Computation Section
Subunit Facility Layout

For more extensive searches for the optimum of a sequential layout we use the capabilities of the Optimize add-in. To use the methods described on this page the Optimize add-in must be installed. When the sequential layout worksheet is created, two additional buttons are placed above the graphical display of the layout. The Optimize Form button, shown in column O of the figure below, constructs a form used for the combinatorial search process and creates the necessary links between the form and the layout data. The Optimize button, in column T, calls the dialog that sets the parameters for a combinatorial search and initiates the search.

We use the example described earlier for illustration. The initial layout below has the departments sequenced in numerical order.


Clicking the Optimize Form button brings a dialog that controls whether the model includes assignment costs and restrictions or not. For this example we choose to not include the assignment costs and illustrate the other option later.

Clicking the OK button creates the form shown below at the right of the layout. The form shows the initial permutation describing the layout. Rows 3 through 5 hold information used by the search procedure. Cell AL has a link to Cell B8, where the computed value of the layout is calculated. The range of cells AJ8 through AS8 are manipulated by the search algorithms. They are linked by Excel formulas to the range G11 through G20, the cells that define the sequence for the Layout add-in. The cells in row 10 are constructed by the Optimize add-in but are not used when assignment costs are not considered. The Feasibility conditions defined by cells AN3 and AN4 are not used for the example.


Clicking the Optimize button presents the Search dialog with various options for searching for the optimum permutation and the associated layout. For the illustration we have chosen to randomly generate 10 permutations or layout sequences. Notice that the form does not allow a Greedy solution. We have disabled this button because the algorithm of the Optimize add-in used for the greedy solution of permutations does not work for the layout application.


The Optimize add-in generates 10 random permutations and the Layout add-in evaluates them. The best of the 10 are placed on the combinatorial form. The 10 solutions appear to the right of this display (shown below the form on this page).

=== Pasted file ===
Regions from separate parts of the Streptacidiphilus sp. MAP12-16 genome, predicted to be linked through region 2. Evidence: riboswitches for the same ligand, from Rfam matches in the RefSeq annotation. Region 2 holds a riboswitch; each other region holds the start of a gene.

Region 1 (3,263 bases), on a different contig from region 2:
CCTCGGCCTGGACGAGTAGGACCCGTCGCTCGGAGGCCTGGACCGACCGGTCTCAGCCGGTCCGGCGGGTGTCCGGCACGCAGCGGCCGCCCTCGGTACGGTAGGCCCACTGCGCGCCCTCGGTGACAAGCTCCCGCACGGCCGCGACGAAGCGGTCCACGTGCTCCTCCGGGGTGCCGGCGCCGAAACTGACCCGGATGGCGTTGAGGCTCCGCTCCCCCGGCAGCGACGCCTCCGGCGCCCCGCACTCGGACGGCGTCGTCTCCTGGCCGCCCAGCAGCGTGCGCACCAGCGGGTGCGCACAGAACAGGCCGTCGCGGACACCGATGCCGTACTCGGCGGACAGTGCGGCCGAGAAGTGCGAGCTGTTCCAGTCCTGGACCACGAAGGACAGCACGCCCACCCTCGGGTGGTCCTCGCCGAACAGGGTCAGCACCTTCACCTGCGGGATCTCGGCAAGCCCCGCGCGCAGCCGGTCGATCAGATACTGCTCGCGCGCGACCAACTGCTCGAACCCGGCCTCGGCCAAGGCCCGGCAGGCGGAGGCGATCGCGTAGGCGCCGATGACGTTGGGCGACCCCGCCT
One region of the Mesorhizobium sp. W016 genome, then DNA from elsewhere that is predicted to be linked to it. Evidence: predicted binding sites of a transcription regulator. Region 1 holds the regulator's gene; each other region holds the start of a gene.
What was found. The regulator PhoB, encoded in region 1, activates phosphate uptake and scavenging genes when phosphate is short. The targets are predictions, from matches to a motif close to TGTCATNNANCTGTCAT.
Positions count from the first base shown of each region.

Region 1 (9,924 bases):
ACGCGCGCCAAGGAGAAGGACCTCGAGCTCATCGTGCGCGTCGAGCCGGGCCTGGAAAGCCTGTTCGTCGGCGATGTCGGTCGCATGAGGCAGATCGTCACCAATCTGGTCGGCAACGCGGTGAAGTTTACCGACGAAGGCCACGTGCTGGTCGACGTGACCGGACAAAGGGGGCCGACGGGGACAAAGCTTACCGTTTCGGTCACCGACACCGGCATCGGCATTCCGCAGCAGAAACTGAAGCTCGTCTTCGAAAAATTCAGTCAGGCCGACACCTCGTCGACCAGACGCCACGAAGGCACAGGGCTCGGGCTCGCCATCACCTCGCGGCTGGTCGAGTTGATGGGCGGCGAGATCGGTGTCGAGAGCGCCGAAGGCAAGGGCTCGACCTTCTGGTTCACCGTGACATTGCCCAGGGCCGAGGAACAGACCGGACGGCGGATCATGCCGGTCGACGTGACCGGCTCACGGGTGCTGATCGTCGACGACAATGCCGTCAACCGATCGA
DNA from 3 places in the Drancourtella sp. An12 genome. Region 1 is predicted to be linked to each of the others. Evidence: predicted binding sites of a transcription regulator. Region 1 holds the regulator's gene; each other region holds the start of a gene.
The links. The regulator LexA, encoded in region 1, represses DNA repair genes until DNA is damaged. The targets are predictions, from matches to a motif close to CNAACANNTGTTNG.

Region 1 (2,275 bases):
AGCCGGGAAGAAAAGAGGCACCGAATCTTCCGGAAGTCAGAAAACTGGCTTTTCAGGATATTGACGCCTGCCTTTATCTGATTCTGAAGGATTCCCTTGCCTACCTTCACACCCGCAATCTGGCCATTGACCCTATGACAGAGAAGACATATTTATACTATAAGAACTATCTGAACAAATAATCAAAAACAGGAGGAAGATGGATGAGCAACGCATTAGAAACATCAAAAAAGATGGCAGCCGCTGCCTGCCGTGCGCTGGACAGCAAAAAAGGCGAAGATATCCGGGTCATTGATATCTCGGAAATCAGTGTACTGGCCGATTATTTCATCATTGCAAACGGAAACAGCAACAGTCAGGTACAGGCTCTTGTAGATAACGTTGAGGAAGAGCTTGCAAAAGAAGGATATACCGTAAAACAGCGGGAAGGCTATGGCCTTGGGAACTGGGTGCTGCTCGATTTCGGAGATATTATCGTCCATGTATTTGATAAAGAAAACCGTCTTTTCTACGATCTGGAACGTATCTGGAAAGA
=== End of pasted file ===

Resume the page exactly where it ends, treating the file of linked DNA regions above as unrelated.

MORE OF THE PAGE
The layout associated with the best of the solutions is shown below. It happens that this solution is not as good as the initial solution.


We continue in our search for the optimum by starting from the best random result and choosing the improvement option that tries all 2 and 3-change variations of the layout. The process first tries all 2-change variations and whenever a change results an improvement, the two permutation positions are switched in value. The process continues until no 2-change switch results in improvement, then all 3-change switches are evaluated. The program terminates when a complete run through the changes results in no improvement.


The results are shown below. The layout measure has been improved, but there is no guarantee that the solution is optimal. Along with the results, the improving solutions encountered during the search are listed starting in column AU. The best solution is repeated as run 381. The time required for the 381 evaluations was 28 seconds on the author's computer. Each evaluation requires a call to the subroutine eval_layoutcomb in the Layout add-in. Each evaluation requires significant computation effort.


The final layout with the interdepartmental flows superimposed is shown below.


We see on the worksheet starting in column A, various quantities used in the evaluation. When the combinatorial search procedures are in control, the sequence defining the layout in column G is controlled by the the combinatorial algorithms. For example, cell G11 holds the formula


The value in cell AJ8 is the first element of the permutation. The other cells in column G are similarly linked to the combinatorial variables.